If you are Jewish, you get the title of this post. It’s a take-off on the Four Questions that get read by the youngest family member at the annual seder (SAY-der), the ritual meal that marks the beginning of Passover.
I couldn’t hold or attend a family seder this year because I was on this Civil Rights Educational Freedom Tour with my closest family members.
I don’t miss the matzoh, but I do miss the music and the message.
Passover has always been my favorite Jewish holiday. Actually, it’s my only Jewish holiday; the last one left that still speaks to me. Pesach (PAY-sock) is the annual time to remember the Jewish experience and freedom from slavery in Egypt.
The story is easily adaptable to many other struggles for justice. I’ve attended feminist seders, LGBT equality seders, Black-Jewish seders, even a seder related to the sanctuary movement on behalf of Central American refugees. It’s a flexible tradition and any oppressed group fighting for liberation can find rich metaphor in the story.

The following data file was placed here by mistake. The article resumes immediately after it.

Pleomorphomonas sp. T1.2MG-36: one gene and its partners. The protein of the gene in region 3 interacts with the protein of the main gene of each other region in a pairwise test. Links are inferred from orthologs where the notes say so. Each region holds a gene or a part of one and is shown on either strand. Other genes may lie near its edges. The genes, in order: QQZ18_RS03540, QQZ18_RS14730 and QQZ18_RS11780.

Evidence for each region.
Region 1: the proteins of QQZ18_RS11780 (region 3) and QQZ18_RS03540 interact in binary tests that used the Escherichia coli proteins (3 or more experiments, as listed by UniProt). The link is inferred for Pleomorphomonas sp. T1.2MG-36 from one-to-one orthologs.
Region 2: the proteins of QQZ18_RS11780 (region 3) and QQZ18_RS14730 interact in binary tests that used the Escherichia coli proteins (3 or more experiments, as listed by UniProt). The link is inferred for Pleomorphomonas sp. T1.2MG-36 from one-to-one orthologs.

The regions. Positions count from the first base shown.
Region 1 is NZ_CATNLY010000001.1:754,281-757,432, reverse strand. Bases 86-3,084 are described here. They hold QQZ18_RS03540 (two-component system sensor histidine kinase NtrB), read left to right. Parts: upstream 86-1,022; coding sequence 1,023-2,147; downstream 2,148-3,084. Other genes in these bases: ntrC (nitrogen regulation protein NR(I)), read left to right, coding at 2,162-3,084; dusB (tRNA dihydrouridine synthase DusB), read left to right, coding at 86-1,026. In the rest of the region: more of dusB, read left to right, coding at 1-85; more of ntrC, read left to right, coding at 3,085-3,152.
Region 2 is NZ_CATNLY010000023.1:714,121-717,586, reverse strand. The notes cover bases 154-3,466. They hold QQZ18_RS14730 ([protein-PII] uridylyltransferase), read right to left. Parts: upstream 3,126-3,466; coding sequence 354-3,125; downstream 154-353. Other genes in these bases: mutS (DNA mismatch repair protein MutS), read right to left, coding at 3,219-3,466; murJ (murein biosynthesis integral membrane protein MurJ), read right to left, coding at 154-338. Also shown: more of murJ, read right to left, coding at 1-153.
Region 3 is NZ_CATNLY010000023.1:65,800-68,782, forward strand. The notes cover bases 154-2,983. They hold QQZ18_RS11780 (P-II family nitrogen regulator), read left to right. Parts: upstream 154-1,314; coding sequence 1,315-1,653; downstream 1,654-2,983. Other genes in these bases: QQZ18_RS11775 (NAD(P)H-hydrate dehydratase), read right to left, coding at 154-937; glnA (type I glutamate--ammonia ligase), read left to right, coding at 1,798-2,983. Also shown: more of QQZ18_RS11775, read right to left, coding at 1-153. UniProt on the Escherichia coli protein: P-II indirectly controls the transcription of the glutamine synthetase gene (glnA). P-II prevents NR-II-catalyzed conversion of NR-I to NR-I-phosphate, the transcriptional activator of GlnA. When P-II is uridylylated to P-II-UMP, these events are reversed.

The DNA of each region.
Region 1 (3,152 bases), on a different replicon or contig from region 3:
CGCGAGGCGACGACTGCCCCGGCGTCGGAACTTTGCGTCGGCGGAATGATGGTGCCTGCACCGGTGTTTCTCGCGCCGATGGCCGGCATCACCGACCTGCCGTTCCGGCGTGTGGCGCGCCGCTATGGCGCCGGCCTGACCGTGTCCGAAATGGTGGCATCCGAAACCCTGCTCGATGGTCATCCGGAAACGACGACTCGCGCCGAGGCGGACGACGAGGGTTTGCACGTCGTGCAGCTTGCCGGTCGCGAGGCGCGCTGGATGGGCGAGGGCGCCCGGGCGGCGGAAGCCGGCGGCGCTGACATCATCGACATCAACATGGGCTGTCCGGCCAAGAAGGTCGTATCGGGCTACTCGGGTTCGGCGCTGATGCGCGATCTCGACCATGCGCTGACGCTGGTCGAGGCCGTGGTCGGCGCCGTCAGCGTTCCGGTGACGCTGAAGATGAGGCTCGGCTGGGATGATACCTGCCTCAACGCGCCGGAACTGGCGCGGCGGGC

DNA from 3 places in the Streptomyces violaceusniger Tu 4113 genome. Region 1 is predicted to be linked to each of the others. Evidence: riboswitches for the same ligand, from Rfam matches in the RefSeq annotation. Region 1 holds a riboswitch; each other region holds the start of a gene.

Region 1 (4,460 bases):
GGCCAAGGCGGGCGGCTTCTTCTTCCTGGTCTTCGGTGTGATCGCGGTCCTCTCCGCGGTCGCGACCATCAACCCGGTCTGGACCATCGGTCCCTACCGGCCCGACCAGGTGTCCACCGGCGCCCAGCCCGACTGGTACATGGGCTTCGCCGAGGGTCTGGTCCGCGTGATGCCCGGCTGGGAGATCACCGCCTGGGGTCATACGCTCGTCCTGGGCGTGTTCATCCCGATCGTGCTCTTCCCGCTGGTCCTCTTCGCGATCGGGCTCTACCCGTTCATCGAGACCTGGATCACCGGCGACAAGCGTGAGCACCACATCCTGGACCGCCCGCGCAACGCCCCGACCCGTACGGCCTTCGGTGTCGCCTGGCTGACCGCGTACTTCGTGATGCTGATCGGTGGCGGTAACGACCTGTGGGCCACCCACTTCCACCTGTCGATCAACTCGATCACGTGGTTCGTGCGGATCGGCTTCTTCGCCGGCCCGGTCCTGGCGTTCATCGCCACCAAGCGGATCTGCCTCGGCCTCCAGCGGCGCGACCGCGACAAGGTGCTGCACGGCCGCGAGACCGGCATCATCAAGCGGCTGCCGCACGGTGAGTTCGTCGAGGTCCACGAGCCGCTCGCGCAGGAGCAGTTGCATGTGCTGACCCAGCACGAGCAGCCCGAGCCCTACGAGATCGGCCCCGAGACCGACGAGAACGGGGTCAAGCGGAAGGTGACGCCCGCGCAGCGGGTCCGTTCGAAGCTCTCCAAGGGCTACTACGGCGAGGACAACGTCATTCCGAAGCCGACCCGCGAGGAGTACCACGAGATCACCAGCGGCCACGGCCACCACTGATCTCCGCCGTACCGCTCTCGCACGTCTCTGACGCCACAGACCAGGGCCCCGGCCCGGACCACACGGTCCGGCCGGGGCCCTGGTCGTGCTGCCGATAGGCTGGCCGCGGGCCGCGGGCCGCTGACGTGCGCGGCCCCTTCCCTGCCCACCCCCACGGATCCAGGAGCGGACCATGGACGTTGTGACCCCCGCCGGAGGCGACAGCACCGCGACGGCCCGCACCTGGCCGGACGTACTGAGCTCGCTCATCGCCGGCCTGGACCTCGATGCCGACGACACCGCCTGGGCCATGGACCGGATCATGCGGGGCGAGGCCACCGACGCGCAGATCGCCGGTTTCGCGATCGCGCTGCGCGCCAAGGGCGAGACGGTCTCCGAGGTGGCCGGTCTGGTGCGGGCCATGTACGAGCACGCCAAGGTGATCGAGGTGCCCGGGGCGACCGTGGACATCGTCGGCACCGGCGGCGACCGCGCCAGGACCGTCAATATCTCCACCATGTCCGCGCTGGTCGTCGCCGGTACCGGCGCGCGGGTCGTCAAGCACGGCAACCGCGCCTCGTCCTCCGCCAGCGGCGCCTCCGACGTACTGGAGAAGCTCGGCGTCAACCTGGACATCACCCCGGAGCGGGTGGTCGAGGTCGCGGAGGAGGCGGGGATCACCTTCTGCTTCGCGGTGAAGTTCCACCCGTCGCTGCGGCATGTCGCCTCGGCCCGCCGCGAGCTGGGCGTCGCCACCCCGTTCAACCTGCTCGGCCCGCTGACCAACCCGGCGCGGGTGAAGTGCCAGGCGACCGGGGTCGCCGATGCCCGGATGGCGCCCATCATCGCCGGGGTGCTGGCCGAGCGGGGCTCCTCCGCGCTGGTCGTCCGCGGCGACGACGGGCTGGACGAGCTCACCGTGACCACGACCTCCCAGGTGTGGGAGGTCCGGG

At the seder table – whether I’ve written the Haggadah (the service) or not – I’ve always made it a point to make connections to the issues of exploitation and oppression of today: global sweatshops, deportation of immigrants; environmental racism. And when we list the plagues of biblical times (frogs, locusts, hail, lice, etc.) we always add: racism, violence, hatred, homophobia, pollution, and the list goes on and on. Although, as a mom who’s had to battle the invisible enemy, I usually feel compelled to keep lice on the list.
One part of the story that I love in particular is the telling of the parting of the Red Sea, an image that has stuck with me vividly from too many viewing of Charlton Heston playing Moses in that kitchy, campy Hollywood movie “The Ten Commandments.”
As the story goes, the Red Sea didn’t part until some took the first step into the water. Somebody must take the risk and lead the way.
Our journey through the South reliving the civil rights movement has been like a week-long seder – a pilgrimage in which we are re-telling and embracing our own country’s liberation stories. But unlike some seders, we’re not anxiously waiting for the prayers and songs to end so that we can eat. We are already full.
Julie Drizin, Silver Spring